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Published on January 09, 2014

Finding Relief from Her Leg Pain was a Big Relief

Linda WoodrowAfter experiencing what were thought to be severe muscle spasms, Linda Woodrow of Riverdale was first diagnosed with heart disease when she was just 44. Heart disease runs in her family, but Woodrow was still caught off-guard when she had a heart attack and a double coronary bypass the next year, a carotid endarterectomy the year after that and then, 11 years later, suffered another heart attack.

“I had my latest heart attack on December 19, 2012,” Woodrow said. “I was having severe chest pains at work and went to the Emergency Department at MidMichigan Medical Center in Alma. They gave me a clot buster and sent me by ambulance to Midland. My two brothers and my sister met me there. Woodrow said she first met Interventional Cardiologist Andrzej Boguszewski, M.D., after he performed several tests, including a cardiac catheterization. “While hospitalized, Dr. Boguszewski asked my sister about my additional medical history,” she said. “My sister told him that I had not walked much. Dr. Boguszewski asked her why and she said that for more than a year, I couldn’t because my legs would hurt.”

During the catheterization, Linda told Dr. Boguszewski that she had blockages in her legs that could not be fixed by her prior doctors. Dr. Boguszewski assured her that those blockages could be addressed in the future.  “I was so excited when he told me that,” she said.

Peripheral artery disease is a condition in which clogged or narrowed arteries limit blood flow to the head, organs and/or limbs. The condition had made it increasingly difficult for Woodrow to do her job as a cashier.

“I couldn’t stand for long periods of time and it was difficult to do things with my arms like sweeping, mopping and lifting heavy bags of ice,” she said. “I had so much pain in my legs I had to do everything slower. In addition to my job, I also watch my seven grandchildren, ages three to 14, five days a week. Even though the older ones are pretty self-sufficient and help take care of the younger ones, they can get to be a handful. 

When Dr. Boguszewski told Woodrow he could help relieve her leg pain, she was eager to get started right away. “My exact response was, ‘you’re kidding me – let’s get on with this!”

Exercise is the first line of treatment for early peripheral vascular disease. Dr. Boguszewski discussed exercise with Linda, but she told him that she could not exercise because of the severe pain. He also explored medications, but this was not an option because of her heart condition. “Dr. Boguszewski, or Dr. B. as I call him, is an excellent doctor. He’s very nice, takes his time with me and he listens and really pays attention to the details.”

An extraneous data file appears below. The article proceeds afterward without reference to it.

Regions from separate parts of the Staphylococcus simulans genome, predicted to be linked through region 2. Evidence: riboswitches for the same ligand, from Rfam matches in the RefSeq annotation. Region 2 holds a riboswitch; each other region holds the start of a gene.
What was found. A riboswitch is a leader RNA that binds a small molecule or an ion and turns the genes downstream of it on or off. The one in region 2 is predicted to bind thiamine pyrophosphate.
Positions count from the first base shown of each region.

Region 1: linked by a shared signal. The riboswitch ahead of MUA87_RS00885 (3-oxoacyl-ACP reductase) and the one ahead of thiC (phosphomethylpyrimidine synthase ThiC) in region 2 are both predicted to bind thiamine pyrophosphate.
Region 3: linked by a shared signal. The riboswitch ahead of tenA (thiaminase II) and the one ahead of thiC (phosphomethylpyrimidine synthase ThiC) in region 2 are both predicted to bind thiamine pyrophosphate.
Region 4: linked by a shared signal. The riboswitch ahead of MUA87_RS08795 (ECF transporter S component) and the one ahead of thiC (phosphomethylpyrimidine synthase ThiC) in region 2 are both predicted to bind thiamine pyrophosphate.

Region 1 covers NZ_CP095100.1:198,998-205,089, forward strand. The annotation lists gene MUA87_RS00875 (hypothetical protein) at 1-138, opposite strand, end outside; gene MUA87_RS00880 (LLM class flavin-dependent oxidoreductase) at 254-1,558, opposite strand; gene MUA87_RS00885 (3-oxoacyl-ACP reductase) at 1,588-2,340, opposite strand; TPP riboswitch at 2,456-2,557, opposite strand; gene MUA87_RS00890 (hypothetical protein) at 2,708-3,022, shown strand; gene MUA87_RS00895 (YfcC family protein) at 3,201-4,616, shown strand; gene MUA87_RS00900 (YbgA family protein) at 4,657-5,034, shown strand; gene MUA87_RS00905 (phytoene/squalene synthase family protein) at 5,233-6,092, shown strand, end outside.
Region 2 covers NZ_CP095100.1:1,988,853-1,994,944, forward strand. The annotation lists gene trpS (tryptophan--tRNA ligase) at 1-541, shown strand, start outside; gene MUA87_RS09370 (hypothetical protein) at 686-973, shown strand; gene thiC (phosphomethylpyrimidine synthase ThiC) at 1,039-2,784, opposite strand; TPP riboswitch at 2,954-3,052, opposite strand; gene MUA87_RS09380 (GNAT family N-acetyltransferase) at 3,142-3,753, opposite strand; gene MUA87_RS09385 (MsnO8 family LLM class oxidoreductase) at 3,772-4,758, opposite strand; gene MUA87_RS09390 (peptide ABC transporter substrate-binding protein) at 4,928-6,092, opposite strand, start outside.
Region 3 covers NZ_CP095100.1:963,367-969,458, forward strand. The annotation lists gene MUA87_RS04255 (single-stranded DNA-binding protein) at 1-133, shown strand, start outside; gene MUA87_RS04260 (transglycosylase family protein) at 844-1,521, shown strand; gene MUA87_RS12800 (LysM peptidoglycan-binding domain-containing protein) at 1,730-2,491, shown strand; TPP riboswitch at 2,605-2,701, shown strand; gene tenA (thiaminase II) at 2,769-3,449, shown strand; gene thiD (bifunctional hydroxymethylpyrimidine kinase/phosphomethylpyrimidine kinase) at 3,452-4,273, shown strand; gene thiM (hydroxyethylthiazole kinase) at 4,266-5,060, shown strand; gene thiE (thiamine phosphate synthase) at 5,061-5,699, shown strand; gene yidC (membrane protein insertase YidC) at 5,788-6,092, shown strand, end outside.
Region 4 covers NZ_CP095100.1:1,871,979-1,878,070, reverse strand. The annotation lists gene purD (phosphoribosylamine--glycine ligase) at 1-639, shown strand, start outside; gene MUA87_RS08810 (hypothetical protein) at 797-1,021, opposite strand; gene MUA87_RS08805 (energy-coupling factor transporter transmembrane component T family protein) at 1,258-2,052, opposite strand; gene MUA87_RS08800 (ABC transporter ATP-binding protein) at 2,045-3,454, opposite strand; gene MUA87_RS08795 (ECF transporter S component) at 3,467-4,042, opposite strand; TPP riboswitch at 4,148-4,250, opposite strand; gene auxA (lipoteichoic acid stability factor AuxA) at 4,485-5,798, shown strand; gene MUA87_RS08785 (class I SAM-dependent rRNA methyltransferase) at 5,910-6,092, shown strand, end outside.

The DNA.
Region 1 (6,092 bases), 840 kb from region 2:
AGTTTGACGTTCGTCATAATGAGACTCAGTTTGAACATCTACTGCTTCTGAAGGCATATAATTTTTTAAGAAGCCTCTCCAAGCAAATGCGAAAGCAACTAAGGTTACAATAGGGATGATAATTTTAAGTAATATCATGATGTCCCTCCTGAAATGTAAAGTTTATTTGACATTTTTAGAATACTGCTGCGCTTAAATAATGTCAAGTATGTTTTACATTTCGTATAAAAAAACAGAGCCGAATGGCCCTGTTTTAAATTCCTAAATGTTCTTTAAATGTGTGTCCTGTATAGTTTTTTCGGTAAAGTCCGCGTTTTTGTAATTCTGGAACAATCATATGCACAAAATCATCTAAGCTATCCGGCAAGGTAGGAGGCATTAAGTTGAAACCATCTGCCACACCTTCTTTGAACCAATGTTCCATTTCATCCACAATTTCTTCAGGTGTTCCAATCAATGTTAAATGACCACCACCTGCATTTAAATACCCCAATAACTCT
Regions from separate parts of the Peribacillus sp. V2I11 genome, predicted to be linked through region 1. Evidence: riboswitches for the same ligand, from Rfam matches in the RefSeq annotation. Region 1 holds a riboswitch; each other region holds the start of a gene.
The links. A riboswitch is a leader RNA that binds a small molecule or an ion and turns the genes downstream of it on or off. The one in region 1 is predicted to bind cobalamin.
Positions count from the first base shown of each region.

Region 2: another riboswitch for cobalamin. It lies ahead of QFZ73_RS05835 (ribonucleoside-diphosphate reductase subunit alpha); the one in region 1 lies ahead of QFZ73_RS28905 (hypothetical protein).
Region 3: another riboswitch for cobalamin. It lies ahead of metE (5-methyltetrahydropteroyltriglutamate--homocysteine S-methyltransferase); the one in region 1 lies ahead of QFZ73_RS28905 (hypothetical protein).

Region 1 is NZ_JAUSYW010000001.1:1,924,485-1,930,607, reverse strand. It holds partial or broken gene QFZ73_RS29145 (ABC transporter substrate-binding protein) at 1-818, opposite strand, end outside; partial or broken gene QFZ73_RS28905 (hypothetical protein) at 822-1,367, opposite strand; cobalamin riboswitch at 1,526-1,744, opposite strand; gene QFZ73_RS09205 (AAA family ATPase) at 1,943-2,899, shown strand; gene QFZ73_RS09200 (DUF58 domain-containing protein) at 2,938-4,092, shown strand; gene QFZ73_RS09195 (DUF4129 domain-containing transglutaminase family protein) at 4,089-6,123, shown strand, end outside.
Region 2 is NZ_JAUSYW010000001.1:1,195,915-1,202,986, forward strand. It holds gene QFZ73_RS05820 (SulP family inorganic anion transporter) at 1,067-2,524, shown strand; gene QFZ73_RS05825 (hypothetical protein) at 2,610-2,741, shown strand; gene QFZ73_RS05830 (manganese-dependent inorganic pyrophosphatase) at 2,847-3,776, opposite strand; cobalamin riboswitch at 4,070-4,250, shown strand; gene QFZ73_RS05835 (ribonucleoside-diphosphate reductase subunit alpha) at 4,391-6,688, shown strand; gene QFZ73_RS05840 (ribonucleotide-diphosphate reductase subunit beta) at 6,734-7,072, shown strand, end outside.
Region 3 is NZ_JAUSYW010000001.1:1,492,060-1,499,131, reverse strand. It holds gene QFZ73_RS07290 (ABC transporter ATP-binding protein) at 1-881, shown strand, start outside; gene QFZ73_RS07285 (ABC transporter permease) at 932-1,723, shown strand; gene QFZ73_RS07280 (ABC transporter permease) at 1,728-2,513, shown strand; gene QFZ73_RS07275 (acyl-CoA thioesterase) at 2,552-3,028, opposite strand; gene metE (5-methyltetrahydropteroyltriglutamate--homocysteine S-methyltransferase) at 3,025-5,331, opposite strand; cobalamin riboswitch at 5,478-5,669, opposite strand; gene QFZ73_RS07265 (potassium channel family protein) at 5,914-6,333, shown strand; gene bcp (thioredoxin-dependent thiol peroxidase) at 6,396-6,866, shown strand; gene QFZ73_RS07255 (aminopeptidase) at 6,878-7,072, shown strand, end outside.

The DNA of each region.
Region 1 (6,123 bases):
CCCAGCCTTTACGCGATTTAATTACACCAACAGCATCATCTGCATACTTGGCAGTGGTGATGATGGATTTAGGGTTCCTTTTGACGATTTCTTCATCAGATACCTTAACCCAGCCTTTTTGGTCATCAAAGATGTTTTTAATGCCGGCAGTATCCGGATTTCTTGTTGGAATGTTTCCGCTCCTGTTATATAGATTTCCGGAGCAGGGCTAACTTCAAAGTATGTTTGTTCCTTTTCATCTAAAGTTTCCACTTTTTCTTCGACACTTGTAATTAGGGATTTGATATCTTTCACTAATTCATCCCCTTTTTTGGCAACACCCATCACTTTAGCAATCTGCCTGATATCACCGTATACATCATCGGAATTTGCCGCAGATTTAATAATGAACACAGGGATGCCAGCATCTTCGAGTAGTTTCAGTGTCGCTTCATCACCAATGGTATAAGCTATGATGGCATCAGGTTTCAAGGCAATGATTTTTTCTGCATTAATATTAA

Once the diagnostic tests were complete, Dr. Boguszewski explained the angioplasty procedure to Woodrow and told her what to expect. Her procedure was scheduled for May at the cardiac catheterization lab at MidMichigan Medical Center in Midland.

“The day before I had the procedure, I was in so much pain I could barely walk,” Woodrow said. “I worked the night before and it was all I could do to walk to my vehicle.”

Because of extensive blockages in her peripheral blood vessels, Woodrow had two angioplasty procedures and stents in each leg. In both, she had conscious sedation, allowing her to be aware of her surroundings but not feel any pain. Angioplasty involves using a balloon-tipped catheter to insert a tiny wire mesh tube called a stent into a blocked or narrowed blood vessel to improve blood flow to the heart and limbs, relieving pain and supplying the oxygen and nutrients that it needs to function well. 

“For the first surgery, Dr. B. went from the right groin to get the stents into the left leg,” said Woodrow. “Afterward, one leg was hot and the other one was cold. One leg still hurt and the other one didn’t. So the next day, a second procedure was done to stent the other affected leg.

“I sure walked out of that hospital a lot better than when I walked in,” Woodrow said, adding that the follow-up after her surgery was simple.

“I got a letter from MidMichigan in the mail with some instructions, but other than following up with Dr. B. in his office a couple of times, there wasn’t a whole lot to do,” she said. “When I left the hospital, I got a prescription for some pain medication, but I didn’t need it. Then when I went for a blood pressure test 30 days after the procedure, they said ‘wow, what a difference between the last time you were here and this one!’ Dr. B. got the blood flowing – that was the big thing. Of all of the doctors I’ve seen over the years, he’s done the best for me.”

When she’s not working or watching her grandkids, Woodrow says she likes racing four-wheelers. “We’ve got five of them. But oh my gosh. It feels so good to walk again.”

MidMichigan Health offers a full array of heart and vascular services, including open heart surgery, vascular surgery, electrophysiology for heart rhythm problems and advanced interventional procedures. Those who would like additional information on Dr. Boguszewski and other members of MidMichigan’s comprehensive cardiovascular team may visit www.midmichigan.org/heart.